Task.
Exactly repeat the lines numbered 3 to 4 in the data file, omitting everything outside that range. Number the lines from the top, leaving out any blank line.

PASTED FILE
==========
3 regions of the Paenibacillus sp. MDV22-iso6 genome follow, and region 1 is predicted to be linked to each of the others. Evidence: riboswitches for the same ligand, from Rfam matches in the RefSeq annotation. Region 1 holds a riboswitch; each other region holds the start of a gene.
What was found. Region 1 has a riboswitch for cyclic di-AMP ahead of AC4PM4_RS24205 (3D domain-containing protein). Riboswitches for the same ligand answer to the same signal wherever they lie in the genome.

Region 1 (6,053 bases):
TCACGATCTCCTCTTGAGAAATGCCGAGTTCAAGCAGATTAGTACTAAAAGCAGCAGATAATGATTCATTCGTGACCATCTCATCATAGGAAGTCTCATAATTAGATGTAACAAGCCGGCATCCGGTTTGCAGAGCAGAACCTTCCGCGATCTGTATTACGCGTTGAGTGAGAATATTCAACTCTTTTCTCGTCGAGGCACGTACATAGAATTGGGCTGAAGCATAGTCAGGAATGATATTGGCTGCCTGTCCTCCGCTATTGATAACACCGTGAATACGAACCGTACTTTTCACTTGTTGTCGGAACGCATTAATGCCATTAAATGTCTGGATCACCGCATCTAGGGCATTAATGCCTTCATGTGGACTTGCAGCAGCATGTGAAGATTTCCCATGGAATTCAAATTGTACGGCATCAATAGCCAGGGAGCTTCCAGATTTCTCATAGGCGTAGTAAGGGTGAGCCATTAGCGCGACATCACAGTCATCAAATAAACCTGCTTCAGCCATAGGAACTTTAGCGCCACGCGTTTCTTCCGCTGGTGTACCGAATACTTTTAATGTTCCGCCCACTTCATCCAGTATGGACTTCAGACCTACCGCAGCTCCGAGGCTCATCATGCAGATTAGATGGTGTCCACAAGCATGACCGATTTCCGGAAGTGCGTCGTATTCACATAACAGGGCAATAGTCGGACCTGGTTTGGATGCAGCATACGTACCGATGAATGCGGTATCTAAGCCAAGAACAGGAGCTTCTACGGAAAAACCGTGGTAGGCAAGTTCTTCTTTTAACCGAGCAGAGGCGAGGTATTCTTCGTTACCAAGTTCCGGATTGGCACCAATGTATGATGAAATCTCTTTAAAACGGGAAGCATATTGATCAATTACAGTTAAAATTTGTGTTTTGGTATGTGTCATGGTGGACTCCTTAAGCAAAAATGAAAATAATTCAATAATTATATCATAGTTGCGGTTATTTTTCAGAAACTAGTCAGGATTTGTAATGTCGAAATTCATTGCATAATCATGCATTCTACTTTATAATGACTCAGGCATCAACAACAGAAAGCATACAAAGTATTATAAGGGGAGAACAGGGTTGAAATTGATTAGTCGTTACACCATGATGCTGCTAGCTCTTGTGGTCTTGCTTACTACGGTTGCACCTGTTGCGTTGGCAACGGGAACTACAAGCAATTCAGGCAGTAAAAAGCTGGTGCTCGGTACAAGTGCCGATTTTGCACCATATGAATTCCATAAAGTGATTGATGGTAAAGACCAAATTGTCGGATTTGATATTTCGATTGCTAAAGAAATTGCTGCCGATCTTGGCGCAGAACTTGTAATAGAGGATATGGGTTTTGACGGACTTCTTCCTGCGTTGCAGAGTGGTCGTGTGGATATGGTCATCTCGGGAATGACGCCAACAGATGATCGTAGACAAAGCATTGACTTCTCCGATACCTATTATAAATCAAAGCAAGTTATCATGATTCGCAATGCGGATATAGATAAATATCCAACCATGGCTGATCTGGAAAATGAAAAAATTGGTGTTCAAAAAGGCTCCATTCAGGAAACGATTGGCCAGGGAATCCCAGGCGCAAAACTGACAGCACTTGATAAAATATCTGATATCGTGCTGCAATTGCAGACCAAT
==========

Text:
Region 1 (6,053 bases):
TCACGATCTCCTCTTGAGAAATGCCGAGTTCAAGCAGATTAGTACTAAAAGCAGCAGATAATGATTCATTCGTGACCATCTCATCATAGGAAGTCTCATAATTAGATGTAACAAGCCGGCATCCGGTTTGCAGAGCAGAACCTTCCGCGATCTGTATTACGCGTTGAGTGAGAATATTCAACTCTTTTCTCGTCGAGGCACGTACATAGAATTGGGCTGAAGCATAGTCAGGAATGATATTGGCTGCCTGTCCTCCGCTATTGATAACACCGTGAATACGAACCGTACTTTTCACTTGTTGTCGGAACGCATTAATGCCATTAAATGTCTGGATCACCGCATCTAGGGCATTAATGCCTTCATGTGGACTTGCAGCAGCATGTGAAGATTTCCCATGGAATTCAAATTGTACGGCATCAATAGCCAGGGAGCTTCCAGATTTCTCATAGGCGTAGTAAGGGTGAGCCATTAGCGCGACATCACAGTCATCAAATAAACCTGCTTCAGCCATAGGAACTTTAGCGCCACGCGTTTCTTCCGCTGGTGTACCGAATACTTTTAATGTTCCGCCCACTTCATCCAGTATGGACTTCAGACCTACCGCAGCTCCGAGGCTCATCATGCAGATTAGATGGTGTCCACAAGCATGACCGATTTCCGGAAGTGCGTCGTATTCACATAACAGGGCAATAGTCGGACCTGGTTTGGATGCAGCATACGTACCGATGAATGCGGTATCTAAGCCAAGAACAGGAGCTTCTACGGAAAAACCGTGGTAGGCAAGTTCTTCTTTTAACCGAGCAGAGGCGAGGTATTCTTCGTTACCAAGTTCCGGATTGGCACCAATGTATGATGAAATCTCTTTAAAACGGGAAGCATATTGATCAATTACAGTTAAAATTTGTGTTTTGGTATGTGTCATGGTGGACTCCTTAAGCAAAAATGAAAATAATTCAATAATTATATCATAGTTGCGGTTATTTTTCAGAAACTAGTCAGGATTTGTAATGTCGAAATTCATTGCATAATCATGCATTCTACTTTATAATGACTCAGGCATCAACAACAGAAAGCATACAAAGTATTATAAGGGGAGAACAGGGTTGAAATTGATTAGTCGTTACACCATGATGCTGCTAGCTCTTGTGGTCTTGCTTACTACGGTTGCACCTGTTGCGTTGGCAACGGGAACTACAAGCAATTCAGGCAGTAAAAAGCTGGTGCTCGGTACAAGTGCCGATTTTGCACCATATGAATTCCATAAAGTGATTGATGGTAAAGACCAAATTGTCGGATTTGATATTTCGATTGCTAAAGAAATTGCTGCCGATCTTGGCGCAGAACTTGTAATAGAGGATATGGGTTTTGACGGACTTCTTCCTGCGTTGCAGAGTGGTCGTGTGGATATGGTCATCTCGGGAATGACGCCAACAGATGATCGTAGACAAAGCATTGACTTCTCCGATACCTATTATAAATCAAAGCAAGTTATCATGATTCGCAATGCGGATATAGATAAATATCCAACCATGGCTGATCTGGAAAATGAAAAAATTGGTGTTCAAAAAGGCTCCATTCAGGAAACGATTGGCCAGGGAATCCCAGGCGCAAAACTGACAGCACTTGATAAAATATCTGATATCGTGCTGCAATTGCAGACCAAT